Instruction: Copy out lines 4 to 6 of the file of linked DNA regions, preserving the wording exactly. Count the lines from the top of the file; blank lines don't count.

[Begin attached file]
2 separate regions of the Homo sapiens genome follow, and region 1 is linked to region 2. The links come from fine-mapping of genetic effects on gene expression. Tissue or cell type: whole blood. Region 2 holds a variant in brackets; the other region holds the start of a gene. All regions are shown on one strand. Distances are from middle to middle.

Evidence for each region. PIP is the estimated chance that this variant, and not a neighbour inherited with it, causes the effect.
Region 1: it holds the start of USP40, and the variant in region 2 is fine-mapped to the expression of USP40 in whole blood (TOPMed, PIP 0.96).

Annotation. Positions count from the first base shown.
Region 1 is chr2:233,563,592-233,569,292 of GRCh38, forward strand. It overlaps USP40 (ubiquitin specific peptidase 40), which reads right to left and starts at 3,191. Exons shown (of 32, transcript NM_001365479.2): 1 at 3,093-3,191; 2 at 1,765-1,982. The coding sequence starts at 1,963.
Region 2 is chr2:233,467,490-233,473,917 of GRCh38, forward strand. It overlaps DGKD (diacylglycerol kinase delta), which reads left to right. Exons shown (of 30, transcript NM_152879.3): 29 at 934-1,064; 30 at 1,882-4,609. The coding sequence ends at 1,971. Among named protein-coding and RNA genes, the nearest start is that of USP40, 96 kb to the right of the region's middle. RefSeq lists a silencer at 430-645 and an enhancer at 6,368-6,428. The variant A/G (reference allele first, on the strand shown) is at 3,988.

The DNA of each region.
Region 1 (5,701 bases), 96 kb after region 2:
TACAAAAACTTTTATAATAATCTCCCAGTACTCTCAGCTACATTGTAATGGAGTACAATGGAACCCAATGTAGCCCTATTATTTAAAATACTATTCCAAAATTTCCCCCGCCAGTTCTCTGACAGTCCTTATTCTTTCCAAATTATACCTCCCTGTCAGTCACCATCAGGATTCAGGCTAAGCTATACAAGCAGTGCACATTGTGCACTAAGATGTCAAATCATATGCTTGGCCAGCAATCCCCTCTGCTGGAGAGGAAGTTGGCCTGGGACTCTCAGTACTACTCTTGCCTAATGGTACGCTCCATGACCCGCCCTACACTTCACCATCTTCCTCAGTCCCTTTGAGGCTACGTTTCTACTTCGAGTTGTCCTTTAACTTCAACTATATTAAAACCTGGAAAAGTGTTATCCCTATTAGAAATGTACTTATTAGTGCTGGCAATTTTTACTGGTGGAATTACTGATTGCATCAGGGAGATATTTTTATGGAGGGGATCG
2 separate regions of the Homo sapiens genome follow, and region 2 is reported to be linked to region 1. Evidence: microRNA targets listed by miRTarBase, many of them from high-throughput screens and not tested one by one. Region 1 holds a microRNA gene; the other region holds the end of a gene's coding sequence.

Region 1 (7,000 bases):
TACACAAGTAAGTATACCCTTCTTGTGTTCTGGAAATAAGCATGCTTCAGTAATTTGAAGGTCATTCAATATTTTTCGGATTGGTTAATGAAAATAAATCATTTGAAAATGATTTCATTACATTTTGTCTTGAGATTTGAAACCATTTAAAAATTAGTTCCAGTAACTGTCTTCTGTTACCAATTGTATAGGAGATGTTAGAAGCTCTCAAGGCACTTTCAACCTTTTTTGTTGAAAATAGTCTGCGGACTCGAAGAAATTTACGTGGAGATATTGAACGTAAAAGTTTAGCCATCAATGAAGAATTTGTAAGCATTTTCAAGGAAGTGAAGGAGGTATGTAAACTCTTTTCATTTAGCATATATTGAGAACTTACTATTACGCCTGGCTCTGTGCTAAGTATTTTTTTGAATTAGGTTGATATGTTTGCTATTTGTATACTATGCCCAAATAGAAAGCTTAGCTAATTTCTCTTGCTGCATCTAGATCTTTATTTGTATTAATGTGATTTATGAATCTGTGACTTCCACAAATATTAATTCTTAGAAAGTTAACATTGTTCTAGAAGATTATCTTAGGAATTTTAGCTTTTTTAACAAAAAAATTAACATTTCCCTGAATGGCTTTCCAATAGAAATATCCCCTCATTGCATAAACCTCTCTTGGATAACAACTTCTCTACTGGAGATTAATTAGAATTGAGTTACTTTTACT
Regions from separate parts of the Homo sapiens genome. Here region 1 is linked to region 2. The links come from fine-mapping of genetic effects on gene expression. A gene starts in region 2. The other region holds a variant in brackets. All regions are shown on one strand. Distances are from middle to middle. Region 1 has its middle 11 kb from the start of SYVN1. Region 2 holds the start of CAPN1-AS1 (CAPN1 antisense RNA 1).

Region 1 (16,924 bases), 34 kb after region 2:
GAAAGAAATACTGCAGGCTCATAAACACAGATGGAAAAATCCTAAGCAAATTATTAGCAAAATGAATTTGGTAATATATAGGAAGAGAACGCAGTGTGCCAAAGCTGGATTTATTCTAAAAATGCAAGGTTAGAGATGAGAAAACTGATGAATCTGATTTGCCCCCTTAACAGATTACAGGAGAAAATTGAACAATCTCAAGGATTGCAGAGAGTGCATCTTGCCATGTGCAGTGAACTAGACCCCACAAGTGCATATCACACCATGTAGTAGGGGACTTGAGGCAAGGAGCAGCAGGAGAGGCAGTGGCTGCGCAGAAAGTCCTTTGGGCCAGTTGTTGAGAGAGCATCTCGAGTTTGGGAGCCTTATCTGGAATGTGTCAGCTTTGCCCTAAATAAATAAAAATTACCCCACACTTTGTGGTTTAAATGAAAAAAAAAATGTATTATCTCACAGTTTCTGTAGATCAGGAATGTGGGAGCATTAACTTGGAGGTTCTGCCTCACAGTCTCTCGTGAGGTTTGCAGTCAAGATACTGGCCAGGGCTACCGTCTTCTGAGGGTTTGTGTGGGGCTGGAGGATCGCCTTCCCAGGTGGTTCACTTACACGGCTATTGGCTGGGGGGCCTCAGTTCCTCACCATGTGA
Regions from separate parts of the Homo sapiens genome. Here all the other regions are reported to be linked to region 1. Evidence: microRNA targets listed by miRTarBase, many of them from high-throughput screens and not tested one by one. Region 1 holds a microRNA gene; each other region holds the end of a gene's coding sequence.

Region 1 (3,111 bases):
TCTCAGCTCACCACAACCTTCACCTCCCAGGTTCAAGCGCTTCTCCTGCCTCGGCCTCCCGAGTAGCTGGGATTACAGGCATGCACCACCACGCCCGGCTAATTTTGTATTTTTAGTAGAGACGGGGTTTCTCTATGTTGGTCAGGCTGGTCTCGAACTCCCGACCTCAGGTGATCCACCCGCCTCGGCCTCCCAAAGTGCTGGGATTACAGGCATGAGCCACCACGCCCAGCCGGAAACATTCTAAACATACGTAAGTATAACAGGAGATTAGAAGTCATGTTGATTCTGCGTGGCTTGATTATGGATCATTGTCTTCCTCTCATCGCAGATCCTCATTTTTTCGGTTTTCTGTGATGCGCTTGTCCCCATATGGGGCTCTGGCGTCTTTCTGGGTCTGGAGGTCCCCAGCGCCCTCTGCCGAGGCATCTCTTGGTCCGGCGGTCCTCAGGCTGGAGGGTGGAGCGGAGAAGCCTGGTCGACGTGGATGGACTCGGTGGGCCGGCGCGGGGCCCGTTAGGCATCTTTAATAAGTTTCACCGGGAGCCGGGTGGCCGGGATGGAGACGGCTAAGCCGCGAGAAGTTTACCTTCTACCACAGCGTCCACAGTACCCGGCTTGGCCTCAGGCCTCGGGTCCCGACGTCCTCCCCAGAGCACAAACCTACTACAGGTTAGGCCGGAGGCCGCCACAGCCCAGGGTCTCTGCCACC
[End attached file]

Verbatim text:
Annotation. Positions count from the first base shown.
Region 1 is chr2:233,563,592-233,569,292 of GRCh38, forward strand. It overlaps USP40 (ubiquitin specific peptidase 40), which reads right to left and starts at 3,191. Exons shown (of 32, transcript NM_001365479.2): 1 at 3,093-3,191; 2 at 1,765-1,982. The coding sequence starts at 1,963.
Region 2 is chr2:233,467,490-233,473,917 of GRCh38, forward strand. It overlaps DGKD (diacylglycerol kinase delta), which reads left to right. Exons shown (of 30, transcript NM_152879.3): 29 at 934-1,064; 30 at 1,882-4,609. The coding sequence ends at 1,971. Among named protein-coding and RNA genes, the nearest start is that of USP40, 96 kb to the right of the region's middle. RefSeq lists a silencer at 430-645 and an enhancer at 6,368-6,428. The variant A/G (reference allele first, on the strand shown) is at 3,988.